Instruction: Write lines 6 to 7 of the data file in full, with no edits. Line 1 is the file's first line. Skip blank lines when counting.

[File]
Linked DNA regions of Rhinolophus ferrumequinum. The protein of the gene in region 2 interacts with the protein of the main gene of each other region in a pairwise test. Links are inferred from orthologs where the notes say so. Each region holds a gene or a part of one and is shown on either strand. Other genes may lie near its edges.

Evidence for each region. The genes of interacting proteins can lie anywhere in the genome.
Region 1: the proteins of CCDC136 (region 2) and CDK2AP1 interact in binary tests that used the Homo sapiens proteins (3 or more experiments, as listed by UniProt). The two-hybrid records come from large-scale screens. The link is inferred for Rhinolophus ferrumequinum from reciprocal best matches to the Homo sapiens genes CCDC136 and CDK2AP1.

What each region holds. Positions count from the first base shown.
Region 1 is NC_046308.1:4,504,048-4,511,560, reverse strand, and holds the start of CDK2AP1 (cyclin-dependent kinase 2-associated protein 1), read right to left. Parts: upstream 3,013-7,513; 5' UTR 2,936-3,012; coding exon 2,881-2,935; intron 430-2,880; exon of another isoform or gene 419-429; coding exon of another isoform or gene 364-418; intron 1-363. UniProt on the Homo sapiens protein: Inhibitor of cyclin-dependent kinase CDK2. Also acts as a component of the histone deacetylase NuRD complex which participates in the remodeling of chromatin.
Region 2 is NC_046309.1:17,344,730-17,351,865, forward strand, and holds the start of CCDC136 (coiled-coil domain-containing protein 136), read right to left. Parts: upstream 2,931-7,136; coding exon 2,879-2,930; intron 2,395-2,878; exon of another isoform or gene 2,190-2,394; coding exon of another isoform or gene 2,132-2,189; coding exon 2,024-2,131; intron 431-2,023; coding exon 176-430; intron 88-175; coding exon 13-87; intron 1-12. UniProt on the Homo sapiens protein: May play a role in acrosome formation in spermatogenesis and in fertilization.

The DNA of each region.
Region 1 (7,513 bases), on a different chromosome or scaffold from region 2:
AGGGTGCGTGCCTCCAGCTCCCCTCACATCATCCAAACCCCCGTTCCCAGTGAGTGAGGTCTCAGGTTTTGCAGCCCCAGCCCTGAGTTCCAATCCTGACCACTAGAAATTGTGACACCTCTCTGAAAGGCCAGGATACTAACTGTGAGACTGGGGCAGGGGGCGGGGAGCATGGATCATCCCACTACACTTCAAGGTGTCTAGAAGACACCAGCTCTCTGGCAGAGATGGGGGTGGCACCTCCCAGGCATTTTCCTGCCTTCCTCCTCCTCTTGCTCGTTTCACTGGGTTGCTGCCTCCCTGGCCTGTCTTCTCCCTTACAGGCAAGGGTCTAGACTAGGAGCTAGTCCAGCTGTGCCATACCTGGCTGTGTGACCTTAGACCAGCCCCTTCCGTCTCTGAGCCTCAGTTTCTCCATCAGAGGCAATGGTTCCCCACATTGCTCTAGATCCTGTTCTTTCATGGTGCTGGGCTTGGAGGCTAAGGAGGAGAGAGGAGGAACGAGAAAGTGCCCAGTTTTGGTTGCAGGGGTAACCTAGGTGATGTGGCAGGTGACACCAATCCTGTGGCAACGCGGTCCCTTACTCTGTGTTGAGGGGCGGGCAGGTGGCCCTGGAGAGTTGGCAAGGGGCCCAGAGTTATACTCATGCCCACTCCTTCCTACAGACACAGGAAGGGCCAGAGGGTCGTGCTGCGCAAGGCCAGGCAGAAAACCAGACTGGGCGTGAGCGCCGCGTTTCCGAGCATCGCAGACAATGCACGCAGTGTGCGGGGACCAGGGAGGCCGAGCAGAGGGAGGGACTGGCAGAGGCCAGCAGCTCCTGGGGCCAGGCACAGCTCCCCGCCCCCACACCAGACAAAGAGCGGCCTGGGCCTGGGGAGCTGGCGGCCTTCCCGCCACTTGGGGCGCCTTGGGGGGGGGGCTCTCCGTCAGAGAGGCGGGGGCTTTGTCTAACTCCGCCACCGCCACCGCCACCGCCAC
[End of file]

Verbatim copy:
Region 2 is NC_046309.1:17,344,730-17,351,865, forward strand, and holds the start of CCDC136 (coiled-coil domain-containing protein 136), read right to left. Parts: upstream 2,931-7,136; coding exon 2,879-2,930; intron 2,395-2,878; exon of another isoform or gene 2,190-2,394; coding exon of another isoform or gene 2,132-2,189; coding exon 2,024-2,131; intron 431-2,023; coding exon 176-430; intron 88-175; coding exon 13-87; intron 1-12. UniProt on the Homo sapiens protein: May play a role in acrosome formation in spermatogenesis and in fertilization.

The DNA of each region.